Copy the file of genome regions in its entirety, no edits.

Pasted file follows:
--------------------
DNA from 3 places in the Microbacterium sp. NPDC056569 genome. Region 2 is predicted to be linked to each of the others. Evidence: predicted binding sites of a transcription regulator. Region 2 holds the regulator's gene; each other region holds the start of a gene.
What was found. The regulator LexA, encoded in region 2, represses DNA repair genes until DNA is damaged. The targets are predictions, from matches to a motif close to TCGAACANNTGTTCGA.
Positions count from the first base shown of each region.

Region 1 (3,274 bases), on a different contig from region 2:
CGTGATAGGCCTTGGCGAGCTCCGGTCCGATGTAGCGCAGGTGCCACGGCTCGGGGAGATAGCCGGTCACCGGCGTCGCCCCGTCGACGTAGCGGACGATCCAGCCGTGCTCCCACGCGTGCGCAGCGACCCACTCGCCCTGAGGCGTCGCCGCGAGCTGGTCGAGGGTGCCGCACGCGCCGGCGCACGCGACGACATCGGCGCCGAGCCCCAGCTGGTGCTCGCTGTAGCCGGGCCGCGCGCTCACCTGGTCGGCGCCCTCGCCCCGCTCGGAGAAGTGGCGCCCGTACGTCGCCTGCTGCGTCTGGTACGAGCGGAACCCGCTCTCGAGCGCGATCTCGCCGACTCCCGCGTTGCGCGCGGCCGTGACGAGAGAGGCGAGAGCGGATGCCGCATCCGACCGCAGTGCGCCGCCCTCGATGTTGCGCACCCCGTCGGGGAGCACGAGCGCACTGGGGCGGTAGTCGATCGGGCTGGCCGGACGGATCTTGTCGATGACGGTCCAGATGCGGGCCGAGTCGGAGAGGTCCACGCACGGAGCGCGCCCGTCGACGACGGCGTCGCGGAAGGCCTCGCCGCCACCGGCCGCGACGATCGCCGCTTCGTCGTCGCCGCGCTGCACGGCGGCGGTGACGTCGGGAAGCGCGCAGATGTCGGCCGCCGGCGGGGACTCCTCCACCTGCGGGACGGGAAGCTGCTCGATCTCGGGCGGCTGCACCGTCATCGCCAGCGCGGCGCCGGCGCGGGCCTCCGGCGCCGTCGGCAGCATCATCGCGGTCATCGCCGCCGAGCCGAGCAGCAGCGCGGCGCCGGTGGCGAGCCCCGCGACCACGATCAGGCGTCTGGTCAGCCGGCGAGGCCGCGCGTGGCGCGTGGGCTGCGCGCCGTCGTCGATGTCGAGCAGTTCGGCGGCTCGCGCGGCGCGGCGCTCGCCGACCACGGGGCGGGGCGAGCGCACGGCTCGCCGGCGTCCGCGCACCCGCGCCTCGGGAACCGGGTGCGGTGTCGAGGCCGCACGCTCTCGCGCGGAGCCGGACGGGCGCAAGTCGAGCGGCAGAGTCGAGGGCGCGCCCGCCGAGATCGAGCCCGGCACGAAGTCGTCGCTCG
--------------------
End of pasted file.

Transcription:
DNA from 3 places in the Microbacterium sp. NPDC056569 genome. Region 2 is predicted to be linked to each of the others. Evidence: predicted binding sites of a transcription regulator. Region 2 holds the regulator's gene; each other region holds the start of a gene.
What was found. The regulator LexA, encoded in region 2, represses DNA repair genes until DNA is damaged. The targets are predictions, from matches to a motif close to TCGAACANNTGTTCGA.
Positions count from the first base shown of each region.

Region 1 (3,274 bases), on a different contig from region 2:
CGTGATAGGCCTTGGCGAGCTCCGGTCCGATGTAGCGCAGGTGCCACGGCTCGGGGAGATAGCCGGTCACCGGCGTCGCCCCGTCGACGTAGCGGACGATCCAGCCGTGCTCCCACGCGTGCGCAGCGACCCACTCGCCCTGAGGCGTCGCCGCGAGCTGGTCGAGGGTGCCGCACGCGCCGGCGCACGCGACGACATCGGCGCCGAGCCCCAGCTGGTGCTCGCTGTAGCCGGGCCGCGCGCTCACCTGGTCGGCGCCCTCGCCCCGCTCGGAGAAGTGGCGCCCGTACGTCGCCTGCTGCGTCTGGTACGAGCGGAACCCGCTCTCGAGCGCGATCTCGCCGACTCCCGCGTTGCGCGCGGCCGTGACGAGAGAGGCGAGAGCGGATGCCGCATCCGACCGCAGTGCGCCGCCCTCGATGTTGCGCACCCCGTCGGGGAGCACGAGCGCACTGGGGCGGTAGTCGATCGGGCTGGCCGGACGGATCTTGTCGATGACGGTCCAGATGCGGGCCGAGTCGGAGAGGTCCACGCACGGAGCGCGCCCGTCGACGACGGCGTCGCGGAAGGCCTCGCCGCCACCGGCCGCGACGATCGCCGCTTCGTCGTCGCCGCGCTGCACGGCGGCGGTGACGTCGGGAAGCGCGCAGATGTCGGCCGCCGGCGGGGACTCCTCCACCTGCGGGACGGGAAGCTGCTCGATCTCGGGCGGCTGCACCGTCATCGCCAGCGCGGCGCCGGCGCGGGCCTCCGGCGCCGTCGGCAGCATCATCGCGGTCATCGCCGCCGAGCCGAGCAGCAGCGCGGCGCCGGTGGCGAGCCCCGCGACCACGATCAGGCGTCTGGTCAGCCGGCGAGGCCGCGCGTGGCGCGTGGGCTGCGCGCCGTCGTCGATGTCGAGCAGTTCGGCGGCTCGCGCGGCGCGGCGCTCGCCGACCACGGGGCGGGGCGAGCGCACGGCTCGCCGGCGTCCGCGCACCCGCGCCTCGGGAACCGGGTGCGGTGTCGAGGCCGCACGCTCTCGCGCGGAGCCGGACGGGCGCAAGTCGAGCGGCAGAGTCGAGGGCGCGCCCGCCGAGATCGAGCCCGGCACGAAGTCGTCGCTCG